Go to Zanzig.com Homepage
 You are here: Home > Travel Photos > Namibia > Day 8: Skeleton Coast National Park > Page 1 of 2

Previous Page | Next Page


Driving West on C39 Namibia

After the stop at the Twyfelfontein Rock Paintings, we started our trip towards the Skeleton Coast National Park. This required a return to the C39, which again surprised us with several great landscape scenes, mountains that gently rise from the dry grassveld soil. Awesome.


Driving from Khorixas to Torra Bay

Another beautiful landscape photo of this incredible area.


Sign indicating travel restrictions for Skeleton Coast National Park

And then a riddle at the crossing of C39 and C43:

"SKELETON COAST PARK NOVISITORS TO TORRABAY-TERRACEBAY WITHOUT A BOOKING - TRANSIT PERMITS TO UGABWUND ONLY AVAILABLE AT SPRINGBOKWASSERGATE - TRANSIT PERMIT FEES PER PERSON - NAMIBIAN ADULTS - N$30-00 SADC REGIONS - N$60-00 FOREIGNERS - N$80-00

GATE CLOSE AT 15H00 NILE 108 231 KM FUELAVAILABLE NO QUARTER BIKES OR BIKES ALLOWED THREW THE PARK"

Honestly, we stood there for like five minutes discussing whether it makes sense to drive this way or not. The sign was no big help for us. Yes, we needed a permit. Yes, the gates will not be open all day long. But why wouldn't we be allowed to Torra Bay? We had planned to take up some fuel there. But where the heck is Springbokwasser? And Ugabwund? Questions, questions...!


Donkeys on road in Namibia

We decided to continue the trip towards the Skeleton Coast National Park. And just as if being called to show us our mistake - these donkeys came along. Should we have turned around?


Donkey Cart in Namibia

The area was really becoming solitary now. The only vehicle that came up was a donkey cart! But the people were friendly, waving back to us just as if to wish us a good and safe journey in our sedan.


Springbokwassergate Skeleton Coast National Park

And then we arrived at the eastern entrance to the Skeleton Coast National Park, also called the Springbokwassergate. The first part of the riddle was solved. But why is the gate completely locked with a big padlock? Should we really be forced to drive the whole way back and take the C35 instead?


Skeleton Coast National Park Namibia

But the friendly officer sold us a transit permit to the southern gate named Ugabmund (aha!). He added, "you are not allowed to access Torra Bay or Terrace Bay". So we drove on a good gravel road towards the coast.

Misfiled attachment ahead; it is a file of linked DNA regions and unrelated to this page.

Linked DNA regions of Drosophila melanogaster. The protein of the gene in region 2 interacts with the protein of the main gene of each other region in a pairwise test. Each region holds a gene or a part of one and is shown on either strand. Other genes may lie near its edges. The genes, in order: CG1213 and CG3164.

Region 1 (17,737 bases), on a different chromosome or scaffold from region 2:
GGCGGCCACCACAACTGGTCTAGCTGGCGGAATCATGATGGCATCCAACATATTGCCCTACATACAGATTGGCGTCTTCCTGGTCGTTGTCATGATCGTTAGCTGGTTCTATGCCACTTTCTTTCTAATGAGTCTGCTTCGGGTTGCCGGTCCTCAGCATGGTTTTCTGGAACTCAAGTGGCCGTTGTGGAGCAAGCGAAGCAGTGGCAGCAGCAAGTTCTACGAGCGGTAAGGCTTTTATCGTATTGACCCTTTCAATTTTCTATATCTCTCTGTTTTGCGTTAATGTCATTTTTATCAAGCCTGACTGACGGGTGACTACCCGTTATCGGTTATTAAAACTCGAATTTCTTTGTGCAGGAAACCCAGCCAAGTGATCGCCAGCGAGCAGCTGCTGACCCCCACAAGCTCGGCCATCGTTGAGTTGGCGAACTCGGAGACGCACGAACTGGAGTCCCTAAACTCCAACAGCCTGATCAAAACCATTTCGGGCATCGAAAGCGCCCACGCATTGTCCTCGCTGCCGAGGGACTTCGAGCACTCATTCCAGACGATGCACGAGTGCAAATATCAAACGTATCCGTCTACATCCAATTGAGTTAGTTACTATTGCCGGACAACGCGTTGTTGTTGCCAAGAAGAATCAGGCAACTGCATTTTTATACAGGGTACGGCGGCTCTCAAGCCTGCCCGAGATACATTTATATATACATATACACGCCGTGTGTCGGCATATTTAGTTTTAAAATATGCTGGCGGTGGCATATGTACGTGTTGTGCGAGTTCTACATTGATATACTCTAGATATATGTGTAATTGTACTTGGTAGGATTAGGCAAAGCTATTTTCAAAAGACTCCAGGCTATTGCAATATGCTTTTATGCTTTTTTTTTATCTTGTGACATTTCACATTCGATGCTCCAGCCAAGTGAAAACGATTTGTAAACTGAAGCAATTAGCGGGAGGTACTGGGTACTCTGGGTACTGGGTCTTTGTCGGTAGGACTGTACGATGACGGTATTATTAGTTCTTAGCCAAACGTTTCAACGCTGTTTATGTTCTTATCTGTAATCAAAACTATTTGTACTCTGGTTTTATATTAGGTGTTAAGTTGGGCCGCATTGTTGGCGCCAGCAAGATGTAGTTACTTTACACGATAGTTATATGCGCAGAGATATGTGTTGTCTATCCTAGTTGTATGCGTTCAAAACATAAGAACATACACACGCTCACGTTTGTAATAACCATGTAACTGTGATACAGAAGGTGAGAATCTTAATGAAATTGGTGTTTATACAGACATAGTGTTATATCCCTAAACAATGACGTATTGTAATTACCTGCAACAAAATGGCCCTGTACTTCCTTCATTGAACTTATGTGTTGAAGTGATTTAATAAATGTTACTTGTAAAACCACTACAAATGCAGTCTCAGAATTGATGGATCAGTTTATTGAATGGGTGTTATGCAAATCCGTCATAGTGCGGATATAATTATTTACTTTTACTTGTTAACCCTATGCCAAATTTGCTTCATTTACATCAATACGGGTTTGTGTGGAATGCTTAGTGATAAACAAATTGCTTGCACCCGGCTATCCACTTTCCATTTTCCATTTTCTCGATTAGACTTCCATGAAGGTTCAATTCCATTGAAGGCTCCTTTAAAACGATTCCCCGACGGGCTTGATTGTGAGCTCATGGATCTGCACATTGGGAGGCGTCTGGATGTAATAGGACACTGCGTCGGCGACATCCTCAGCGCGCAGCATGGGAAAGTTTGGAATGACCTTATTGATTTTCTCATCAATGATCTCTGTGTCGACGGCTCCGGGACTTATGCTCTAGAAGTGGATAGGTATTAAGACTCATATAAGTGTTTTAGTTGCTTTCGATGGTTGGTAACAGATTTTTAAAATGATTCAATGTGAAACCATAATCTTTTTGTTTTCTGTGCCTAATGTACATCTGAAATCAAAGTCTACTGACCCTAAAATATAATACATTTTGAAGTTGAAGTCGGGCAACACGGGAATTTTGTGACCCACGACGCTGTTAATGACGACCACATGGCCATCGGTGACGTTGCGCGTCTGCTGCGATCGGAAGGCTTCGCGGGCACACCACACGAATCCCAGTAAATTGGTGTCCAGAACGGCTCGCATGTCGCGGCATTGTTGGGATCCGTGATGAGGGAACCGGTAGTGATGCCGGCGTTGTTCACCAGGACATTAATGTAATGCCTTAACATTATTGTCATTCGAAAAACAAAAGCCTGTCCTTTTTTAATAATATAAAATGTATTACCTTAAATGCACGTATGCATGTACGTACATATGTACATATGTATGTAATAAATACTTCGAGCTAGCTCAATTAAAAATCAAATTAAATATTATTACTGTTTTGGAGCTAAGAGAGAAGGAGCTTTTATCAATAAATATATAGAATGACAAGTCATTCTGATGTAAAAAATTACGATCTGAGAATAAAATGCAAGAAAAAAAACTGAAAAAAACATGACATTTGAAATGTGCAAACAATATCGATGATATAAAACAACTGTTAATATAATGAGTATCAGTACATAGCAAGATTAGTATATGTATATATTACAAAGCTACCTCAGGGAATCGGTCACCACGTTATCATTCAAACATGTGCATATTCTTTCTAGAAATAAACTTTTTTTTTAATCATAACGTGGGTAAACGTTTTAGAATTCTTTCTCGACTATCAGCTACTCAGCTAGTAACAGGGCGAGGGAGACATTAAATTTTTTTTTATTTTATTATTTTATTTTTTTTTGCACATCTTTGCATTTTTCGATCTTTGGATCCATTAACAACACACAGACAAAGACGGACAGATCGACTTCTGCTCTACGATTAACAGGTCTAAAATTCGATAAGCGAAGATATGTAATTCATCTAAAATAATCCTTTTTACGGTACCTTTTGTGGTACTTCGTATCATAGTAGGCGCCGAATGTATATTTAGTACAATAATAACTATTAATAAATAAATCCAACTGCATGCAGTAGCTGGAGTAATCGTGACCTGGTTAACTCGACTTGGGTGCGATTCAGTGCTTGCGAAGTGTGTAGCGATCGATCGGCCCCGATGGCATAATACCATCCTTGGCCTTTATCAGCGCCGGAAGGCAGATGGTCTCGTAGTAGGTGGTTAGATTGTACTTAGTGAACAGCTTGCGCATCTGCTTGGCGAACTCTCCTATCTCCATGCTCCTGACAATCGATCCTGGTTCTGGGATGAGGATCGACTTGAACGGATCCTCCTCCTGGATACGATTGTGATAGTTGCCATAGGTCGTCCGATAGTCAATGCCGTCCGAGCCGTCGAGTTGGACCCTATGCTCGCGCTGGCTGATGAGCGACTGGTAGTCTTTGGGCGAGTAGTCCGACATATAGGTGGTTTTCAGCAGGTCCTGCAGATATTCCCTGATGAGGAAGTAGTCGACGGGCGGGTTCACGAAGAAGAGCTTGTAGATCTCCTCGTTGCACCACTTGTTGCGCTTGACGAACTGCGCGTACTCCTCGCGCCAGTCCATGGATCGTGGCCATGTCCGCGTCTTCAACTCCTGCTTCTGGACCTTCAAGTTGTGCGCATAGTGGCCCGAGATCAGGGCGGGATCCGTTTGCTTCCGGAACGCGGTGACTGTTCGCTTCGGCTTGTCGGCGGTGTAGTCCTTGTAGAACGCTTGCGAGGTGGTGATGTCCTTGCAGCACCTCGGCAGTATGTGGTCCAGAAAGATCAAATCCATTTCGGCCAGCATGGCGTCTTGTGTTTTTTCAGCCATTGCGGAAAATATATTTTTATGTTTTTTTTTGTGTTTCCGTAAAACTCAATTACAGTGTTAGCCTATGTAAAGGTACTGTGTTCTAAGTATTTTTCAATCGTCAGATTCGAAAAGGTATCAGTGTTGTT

Skeleton Coast National Park

The landscape was getting moon-like, very paltry, and the temperature was falling by the minute. We had started that day with a nice 30 C (86 F), and now it was just about 20 C (68 F).


Oil Drilling Rig at Skeleton Coast Namibia

When we reached the coast, we turned left into C34, and after about an hour we spotted a strange, rusted structure to the left of the road - an oil drilling rig, erected by hopeful entrepreneurs long before the National Park was actualyl proclaimed. Today, it provides a perfect nesting area for birds during the breeding season. When we came along, though, there were no birds to be seen anywhere. To us, it was just another sign of the industrial age gone wrong.

Oil Drilling Rig at Skeleton Coast National Park

Another photo of the oil drilling rig along C34.


Detail of Rusted Oil Drilling Rig at the Skeleton Coast

And one more photo showing a detail of the oil drilling rig.


S.W. Seal (1976) Skeleton Coast Namibia

Our drive through the National Park was quite boring, because it was very cloudy (which is the worst thing that can happen to a photographer). Also, we realized that you are driving most of the time not directly at the sea, but behind the dunes, so you do not actually see the sea. And finally, those tracks towards the sea that were open were not really suitable for our sedan. Too bad! But about 20 kilometer before the Ugabmund Gate (the southern entrance to the National Park) you will see a sign announcing the ship wreck of the Seal. The "Seal" sunk in June 1976, and both the ship and the sign have seen better times as well - please visit Brian McMorrow's excellent photo gallery to compare his 2002 photo to my 2006 photo.

Previous Page | Next Page
Copyright © 1982-2011 by Mark Zanzig, Germany | Photo Licencing | Disclaimer | About Zanzig.com